Why the mystery? An investigation into the murky world of estate agent fees and contracts
The overwhelming majority of estate agents are secretive about the fees they charge home sellers, and they often have blatantly unfair contracts, according to a new report which lifts the lid on sharp practices in the industry.
Why the Mystery – is based on one of the most extensive mystery shopping exercises ever undertaken in England and Wales, by visiting over 150 websites and speaking to 45 offices. It finds that a lack of openness by estate agents leads to homesellers often paying far higher fees than they need to, with contracts that often leave them thousands of pounds out of pocket. Disputes with estate agents is the biggest single cause of complaint to the HomeOwners Alliance.
Findings of the report include:
- Only 2% of estate agents openly mention their fees on their website
- 82% of estate agent websites make no mention of fees at all
- No major regional or national estate agents make any reference to their rates or terms and conditions on their websites.
- One third of estate agents refuse to give their fees out over the phone to homesellers. Most independent estate agents are upfront about the fees they charge
- Two thirds of estate agents insist on doing an in-home valuation before discussing fees
- Estate agent fees range from under 1% to 2.5% plus VAT for a sole-agency contract – a nearly threefold range in cost
- Estate agents often fail to state whether VAT is included in their fee, despite a legal obligation to do so
- Sharp practices in unfair contracts include:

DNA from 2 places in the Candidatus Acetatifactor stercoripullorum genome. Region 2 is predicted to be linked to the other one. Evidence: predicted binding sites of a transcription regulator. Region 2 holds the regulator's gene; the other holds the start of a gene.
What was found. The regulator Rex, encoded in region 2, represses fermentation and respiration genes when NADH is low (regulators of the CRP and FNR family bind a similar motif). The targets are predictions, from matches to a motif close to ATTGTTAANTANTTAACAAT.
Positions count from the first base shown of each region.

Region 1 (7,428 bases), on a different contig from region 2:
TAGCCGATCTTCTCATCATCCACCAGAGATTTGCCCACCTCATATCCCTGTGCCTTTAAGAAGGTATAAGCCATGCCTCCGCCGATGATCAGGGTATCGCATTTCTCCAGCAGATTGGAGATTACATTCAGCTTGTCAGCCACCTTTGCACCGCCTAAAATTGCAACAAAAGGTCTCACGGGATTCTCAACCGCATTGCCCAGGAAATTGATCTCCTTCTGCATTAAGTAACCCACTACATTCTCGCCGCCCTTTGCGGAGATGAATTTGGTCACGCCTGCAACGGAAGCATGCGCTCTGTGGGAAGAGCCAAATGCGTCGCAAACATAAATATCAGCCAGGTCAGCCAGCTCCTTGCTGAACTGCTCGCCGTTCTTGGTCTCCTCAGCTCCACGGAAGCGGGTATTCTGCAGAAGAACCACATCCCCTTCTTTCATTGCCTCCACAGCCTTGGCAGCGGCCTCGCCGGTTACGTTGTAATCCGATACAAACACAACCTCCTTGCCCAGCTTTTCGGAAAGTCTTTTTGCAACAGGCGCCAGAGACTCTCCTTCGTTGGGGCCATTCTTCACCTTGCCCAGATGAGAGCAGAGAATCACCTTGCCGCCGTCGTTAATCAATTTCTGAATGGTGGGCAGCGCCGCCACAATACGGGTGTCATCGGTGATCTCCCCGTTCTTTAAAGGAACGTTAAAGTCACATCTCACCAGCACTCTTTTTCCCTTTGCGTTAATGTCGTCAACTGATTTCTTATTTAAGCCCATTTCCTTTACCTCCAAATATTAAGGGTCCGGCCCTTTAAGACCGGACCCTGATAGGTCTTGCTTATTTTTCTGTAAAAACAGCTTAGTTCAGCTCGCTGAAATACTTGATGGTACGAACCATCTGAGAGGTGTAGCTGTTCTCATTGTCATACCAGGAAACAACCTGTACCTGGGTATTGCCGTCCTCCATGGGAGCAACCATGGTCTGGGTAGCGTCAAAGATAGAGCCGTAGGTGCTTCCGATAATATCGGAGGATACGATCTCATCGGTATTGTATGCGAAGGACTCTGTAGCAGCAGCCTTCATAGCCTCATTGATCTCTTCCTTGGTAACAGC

– hidden fees charge such as “£99 registration fee” , “marketing incentive fee” of £200, or hefty non-refundable deposits of up to £500 if the homeseller withdraws from the sale
– the right to charge commission beyond the term of the contract with the homeseller
– fees being charged upon exchange even if the sale falls through at completion
– lengthy sole agency lock-ins of nearly half a year, compared to some agents that require no more than 2 weeks written notice
– fees chargeable both to the homeseller and the homebuyer
Paula Higgins, chief executive of the HomeOwners Alliance, said: “We are shining a spotlight on a murky world. Estate agents are handling the biggest transactions in most people lives, yet they can’t give a clear upfront answer to the question, what are your fees, how much will you cost me?
Estate agents are far too secretive about the fees they charge, and too often include blatantly unfair terms and conditions in their contracts. The result is that homeowners routinely pay thousands of pounds more in fees than they need to, and too often end up in disputes with their agents, adding massively to the cost and stress of moving home.”
She continued: “Estate agents do deals every day, putting them at a massive negotiating advantage to homesellers, who often have limited experience and don’t know what they should expect or what to watch out for. If estate agents were serious about cleaning up their industry, they would be more open and transparent, ensuring a more level playing field between themselves and their customers. “
Click here for the full report
Related reads and advice
- How should I choose an estate agent?
- How many estate agents should I use?
- How much should I pay the estate agent?
- Estate Agents’ contracts – what to watch for
- Estate Agent’s tricks
- How do I lower my estate agent fees? What about online agents
- How to resolve disputes with estate agents: A guide for sellers
- Take part in our Estate Agent fees survey >>>
Ask an expert
Get advice from industry experts on your homeownership issues
Members of the HomeOwners Alliance can send their questions to our experts to answer, using their industry-insider experienceAsk an expert >
It was recently reported by @thetimes that equity release prices ‘are cheapest in 12 years’. Find out it if equity… https://t.co/cULoR4C8ab
21 July 2019
It was reported by @TimesMoney last week that many leaseholders are being overcharged by 40% or more due to 'secret… https://t.co/QNz9eNNlTZ
21 July 2019